Ga’an: Not Just A Requiem For Helm’s Deep


The overload of information provided in the digital age creates a creative climate in which artists often know how they’re going to be perceived before they even make their art.  It’s difficult to ever really be completely absorbed in your work when your head is littered with various pretenses, but it’s not impossible to be both aware of what’s up and still feel connected to your heart and limbs. Ga’an proves that music can be fantastic and cerebral without being a secondary experience.  In doing so, they have forged forward progress in rock n’ roll, a genre which the cynics continually doom to throwbacks.

Chances are you don’t know Lindsay Powell, and chances are you wouldn’t know even if you were standing right by her. Her lack of presumption causes her to sift through audiences unnoticed like a humble elf on a lantern-lit journey. A half hour later, she casually appears on the very pedestal the audience worships and the element of surprise is enrapturing. Her mystique is evident, composed yet extraterrestrial. It’s clear from the outset that she’s on a different planet, woe is the rest of us.  At first you notice her in all black, dressed in a cloak or donning some wiccan pendant around her neck, and you’re tempted to lump it all in as some weird druggy pagan fad, but she doesn’t just wear the part.  It’s not just fashion, it’s personal, and the honesty is profound because she revives the sentiment that rock n’ roll is not a concept, but a verb.

Her band Ga’an is nothing less than the musical equivalent of a Viking army. Their Valhalla is a soundscape of minimal keyboards against thunderous drumming and Powell’s empowered war chants.  It’s a voyage that often starts with a combination of keyboard and voice that repeats and gradually escalates into a magical oblivion; dawn rises, and the drumming breaks into a jazzy freeform that explores all the rhythmic possibilities available within a very definite structure. They tease you with chaos and then steer into stasis, leaving you breathless in a black hole.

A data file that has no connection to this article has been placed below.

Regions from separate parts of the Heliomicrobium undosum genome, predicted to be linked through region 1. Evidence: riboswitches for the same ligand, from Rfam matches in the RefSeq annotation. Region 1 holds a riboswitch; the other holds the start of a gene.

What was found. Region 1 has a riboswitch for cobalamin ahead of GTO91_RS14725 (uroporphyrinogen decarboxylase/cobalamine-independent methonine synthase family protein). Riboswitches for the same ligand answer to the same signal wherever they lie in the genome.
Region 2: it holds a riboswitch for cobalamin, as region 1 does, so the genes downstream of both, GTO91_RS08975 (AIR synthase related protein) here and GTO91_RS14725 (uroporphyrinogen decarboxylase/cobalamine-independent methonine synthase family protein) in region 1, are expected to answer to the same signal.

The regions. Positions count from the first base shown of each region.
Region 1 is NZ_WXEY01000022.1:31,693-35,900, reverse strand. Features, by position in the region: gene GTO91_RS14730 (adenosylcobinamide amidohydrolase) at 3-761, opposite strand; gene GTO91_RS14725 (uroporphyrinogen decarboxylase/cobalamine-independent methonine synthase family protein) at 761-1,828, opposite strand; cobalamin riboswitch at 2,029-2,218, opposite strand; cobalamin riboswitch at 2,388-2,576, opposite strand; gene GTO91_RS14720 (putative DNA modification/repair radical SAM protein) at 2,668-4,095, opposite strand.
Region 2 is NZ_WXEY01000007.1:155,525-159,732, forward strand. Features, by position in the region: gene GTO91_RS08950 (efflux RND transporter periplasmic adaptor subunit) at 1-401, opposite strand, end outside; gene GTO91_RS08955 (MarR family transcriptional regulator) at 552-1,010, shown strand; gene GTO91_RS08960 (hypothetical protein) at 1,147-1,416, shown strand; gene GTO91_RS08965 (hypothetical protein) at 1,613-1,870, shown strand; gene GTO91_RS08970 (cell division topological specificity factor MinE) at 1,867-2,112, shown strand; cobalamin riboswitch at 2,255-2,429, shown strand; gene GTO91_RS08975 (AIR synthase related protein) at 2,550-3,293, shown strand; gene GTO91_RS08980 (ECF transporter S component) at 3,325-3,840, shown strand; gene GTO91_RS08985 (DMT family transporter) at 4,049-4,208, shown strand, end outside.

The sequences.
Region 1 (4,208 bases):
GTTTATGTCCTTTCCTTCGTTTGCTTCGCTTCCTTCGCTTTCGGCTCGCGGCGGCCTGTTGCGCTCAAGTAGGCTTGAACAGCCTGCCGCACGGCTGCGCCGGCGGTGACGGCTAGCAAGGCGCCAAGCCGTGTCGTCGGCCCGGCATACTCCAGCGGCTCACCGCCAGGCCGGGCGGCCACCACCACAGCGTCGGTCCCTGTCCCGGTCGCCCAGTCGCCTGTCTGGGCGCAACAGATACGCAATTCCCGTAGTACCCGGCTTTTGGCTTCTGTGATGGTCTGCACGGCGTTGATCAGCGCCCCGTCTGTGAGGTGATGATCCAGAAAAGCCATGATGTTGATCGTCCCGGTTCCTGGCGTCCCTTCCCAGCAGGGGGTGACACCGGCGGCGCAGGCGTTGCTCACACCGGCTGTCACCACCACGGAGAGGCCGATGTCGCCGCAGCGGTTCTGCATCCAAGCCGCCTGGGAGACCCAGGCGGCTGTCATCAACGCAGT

I came across Ga’an frequenting some small DIY shows around Chicago.  When I saw them, I thought I was witnessing a string quartet on speed. Every little musical fragment seemed calculated and precise, yet the overall ensemble was a maze of twists and turns that anyone who dared to indulge was teleported into consciousness. I attributed this intricacy to both Lindsay’s vocals–a one-girl choir fueled by a pair of iron lungs that electrify each composition–and to their maniacal drummer, whose primal pounding is star-crossed with jazzy lucidity. Their energy is infectious because it’s immediate and sincere. The intelligence doesn’t overload your senses: they’re not over being into their art, and their steadfast belief in the beauty of what they’re making is seductive. By making themselves attainable, they become even more of an orb to an audience whose recent cultural memory is flooded with meek performers who shelter themselves in costumes and video collages that are designed to make you think the concept is much larger than the artists themselves. Ga’an embody the romantic notion of musical escapism, in which audiences get lost in both the music and the musicians.

Fortunately, Ga’an’s grandness doesn’t leave you wanting or cynical. Their eponymous release in 2009 is one of the darkest records put forth in recent memory. “Chasmeon” starts with a hollow ambience that gradually hypnotizes you and swirls into a heavenly eruption of clattering cymbals and drums. The recording short-circuits into a rolling improv section that ramps up in speed and convulses into paralysis. Before you know it, you wake from a coma and find yourself in another chasm: “Servant Eye.” A track that sucks the light out of rooms with its spaciousness, gradually pulsating from the depths, rising forebodingly, and casting us into the afterlife. From beginning to end, Ga’an revitalizes your faith in the term ‘magnum opus’ and restores the belief that ambition shouldn’t be simply written off as mental masturbation.

In the fall of 2011, they expanded their mythology with Black Equus. A three-song album structured as a three-part epic.  The sound is busier and thinner. Whereas the first album felt like a majestic battle against a zero-gravity landscape, the second feels like a muscular death march. Every silence makes you anticipate forthcoming bundles of energy, characterized by electronic sounds singing through the bodies of a chamber choir.  On the opening track “Arms they Speak,” Powell’s voice is at once hair-raising and angelic, but always leaves us guessing, tumbling back and forth through magical worlds of good and evil.  By the outro, she’s possessed and her repetitive incantations invoke hysteria. On “Call of the Black Equus,” the interplay between the rhythm section and Powell’s synth and voice is layered and mind-bending. It lends an intuitiveness from which the band gains that certain primal quality that makes them as physical as they are cerebral.  There’s no sarcasm or tongue-in-cheek parody on this record. If you’re looking for that Spinal Tap moment to emerge from their virtuosity, you’ll most likely be disappointed to find nothing more than real hobbit holes with real wizards and elves.

Rock n’ roll is not dead. Ga’an is proof that in an era of crashing hard drives, mystics are born. They reunite our souls with those bodies rumored to have been lost to us. Ga’an’s magic doesn’t emulate history, it spurns it as a product of its own unique environment, and in doing so this band gives me reason to hope our own rock n’ roll is around the corner. Next time that baby boomer biker dude from the dive across the street tells you that the good days are gone, you slap down a Ga’an record and tell him that the good days are only getting better.